Weird compiling error?

This is a discussion on Weird compiling error? within the C++ Programming forums, part of the General Programming Boards category; I'm getting a really weird compiler error, I can guess what it means but I have absolutely no idea how ...

  1. #1
    60% Braindead
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    Question Weird compiling error?

    I'm getting a really weird compiler error, I can guess what it means but I have absolutely no idea how to fix this.

    Compiler/OS: Borland BCC55 compiler, WinXP Prof.

    Code:
    Warning W8012 C:\\Memsearch.cpp 38: Comparing signed and unsigned values in function Search(int)
    Error E2453 C:\\Memsearch.cpp 48: Size of the type 'void' is unknown or zero in
    function Search(int)
    Code:
     //Types
     VOID* LPMem;
     MEMORY_BASIC_INFORMATION mbi;
    
    
      LPMem = mbi.BaseAddress + mbi.RegionSize; //Problem line
    I don't get why it's trying to get the size... This error is just random -,-.

    Thanks for any help in advance .

  2. #2
    CSharpener vart's Avatar
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    what is VOID? should't it be void?

    if mbi.BaseAddress is of the type void* and you want to increment it on mbi.RegionSize elements compiler has no way to know what is the size of element the pointer points...
    if you want to skip bytes - cast it to (char*) before incrementing, if you want to skip WORDS - to WORD*, etc
    The first 90% of a project takes 90% of the time,
    the last 10% takes the other 90% of the time.

  3. #3
    Captain - Lover of the C
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    VOID
    What void is not:
    void is not a datatype
    void cannot be used for a variable declaration

    What good is void:
    void tells the compiler that a function has no return value
    void tells the compiler that a function has no parameters

    VOID*
    What VOID* is not:
    VOID* is not a pointer in the since that you would think of a pointer such as int* or float*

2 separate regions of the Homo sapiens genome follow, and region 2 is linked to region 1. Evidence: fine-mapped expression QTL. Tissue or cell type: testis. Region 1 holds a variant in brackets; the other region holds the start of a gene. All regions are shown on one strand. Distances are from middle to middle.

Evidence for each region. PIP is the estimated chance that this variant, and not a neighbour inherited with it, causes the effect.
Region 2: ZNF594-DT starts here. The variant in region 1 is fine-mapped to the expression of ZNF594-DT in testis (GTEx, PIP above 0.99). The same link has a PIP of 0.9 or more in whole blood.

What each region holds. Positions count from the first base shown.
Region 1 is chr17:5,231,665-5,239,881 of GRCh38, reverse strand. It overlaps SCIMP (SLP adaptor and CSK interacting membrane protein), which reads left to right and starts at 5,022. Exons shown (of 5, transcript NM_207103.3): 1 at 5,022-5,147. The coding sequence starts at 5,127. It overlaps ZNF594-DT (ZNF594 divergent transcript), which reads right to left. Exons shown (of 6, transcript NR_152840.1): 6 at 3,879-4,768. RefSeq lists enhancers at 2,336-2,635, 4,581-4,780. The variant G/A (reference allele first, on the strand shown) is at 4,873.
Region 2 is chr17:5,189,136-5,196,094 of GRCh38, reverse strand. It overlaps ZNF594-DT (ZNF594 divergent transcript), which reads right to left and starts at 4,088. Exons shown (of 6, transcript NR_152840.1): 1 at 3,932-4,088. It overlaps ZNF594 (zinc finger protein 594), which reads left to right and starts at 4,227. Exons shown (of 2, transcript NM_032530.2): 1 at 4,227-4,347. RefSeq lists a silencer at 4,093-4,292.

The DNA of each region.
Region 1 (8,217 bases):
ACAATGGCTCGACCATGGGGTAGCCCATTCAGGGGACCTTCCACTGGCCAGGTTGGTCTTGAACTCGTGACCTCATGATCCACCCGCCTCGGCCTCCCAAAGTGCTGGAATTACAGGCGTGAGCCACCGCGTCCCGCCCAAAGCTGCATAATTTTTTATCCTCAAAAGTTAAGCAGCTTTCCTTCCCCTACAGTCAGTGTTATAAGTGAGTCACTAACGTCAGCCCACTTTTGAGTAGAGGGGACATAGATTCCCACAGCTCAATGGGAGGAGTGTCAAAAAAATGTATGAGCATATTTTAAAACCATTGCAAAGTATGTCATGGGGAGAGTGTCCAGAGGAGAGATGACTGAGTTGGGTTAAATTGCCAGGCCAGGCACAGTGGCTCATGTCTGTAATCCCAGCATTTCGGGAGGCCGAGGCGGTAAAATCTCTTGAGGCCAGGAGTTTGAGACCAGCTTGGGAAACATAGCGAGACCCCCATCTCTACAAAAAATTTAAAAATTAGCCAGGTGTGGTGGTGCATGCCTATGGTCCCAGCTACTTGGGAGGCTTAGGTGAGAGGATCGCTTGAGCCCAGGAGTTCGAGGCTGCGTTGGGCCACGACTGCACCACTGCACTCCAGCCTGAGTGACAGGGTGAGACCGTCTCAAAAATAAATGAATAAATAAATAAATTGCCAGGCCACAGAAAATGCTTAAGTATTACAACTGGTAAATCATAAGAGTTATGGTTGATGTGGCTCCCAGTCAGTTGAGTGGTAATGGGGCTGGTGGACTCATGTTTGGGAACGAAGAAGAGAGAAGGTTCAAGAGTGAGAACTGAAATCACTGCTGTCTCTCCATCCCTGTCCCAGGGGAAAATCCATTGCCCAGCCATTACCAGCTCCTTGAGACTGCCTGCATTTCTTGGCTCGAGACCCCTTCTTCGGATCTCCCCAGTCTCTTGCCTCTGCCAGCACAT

VOID* does not have a size

    What VOID* is:
    VOID* is used to return a memory address
    VOID* is used to accept pointers of any variable type as parameters
    VOID* can point to an int, a float, a char, etc...
    VOID* can be cast to an int, float, char, etc...
    Because an int, short, char have different sizes, you would have to make a separate function for each if you wanted to return an array that could be any of them. Using VOID* allows you to return whatever array you want. It must then be cast back into the correct variable type if you want to do anything with it.
    Don't quote me on that... ...seriously

  4. #4
    60% Braindead
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    Erm... I'm trying to skip the number of bytes equivalent to the sizeof mbi.RegionSize... Soo

    Code:
      LPMem = (char*)mbi.BaseAddress + mbi.RegionSize;
    Right? It works too, wahoo!


    But I have one other issue. I'm currently comparing addresses, which is incorrect:
    Code:
     LPCVOID dwAdress;
     int o = 4;
     if(dwAdress == &o)
    Correct me if I'm wrong, but this compares the adress of dwAdress and o, right? But what I actualy want, is to compare the value; But I don't get how to pull the actual value from this pointer ?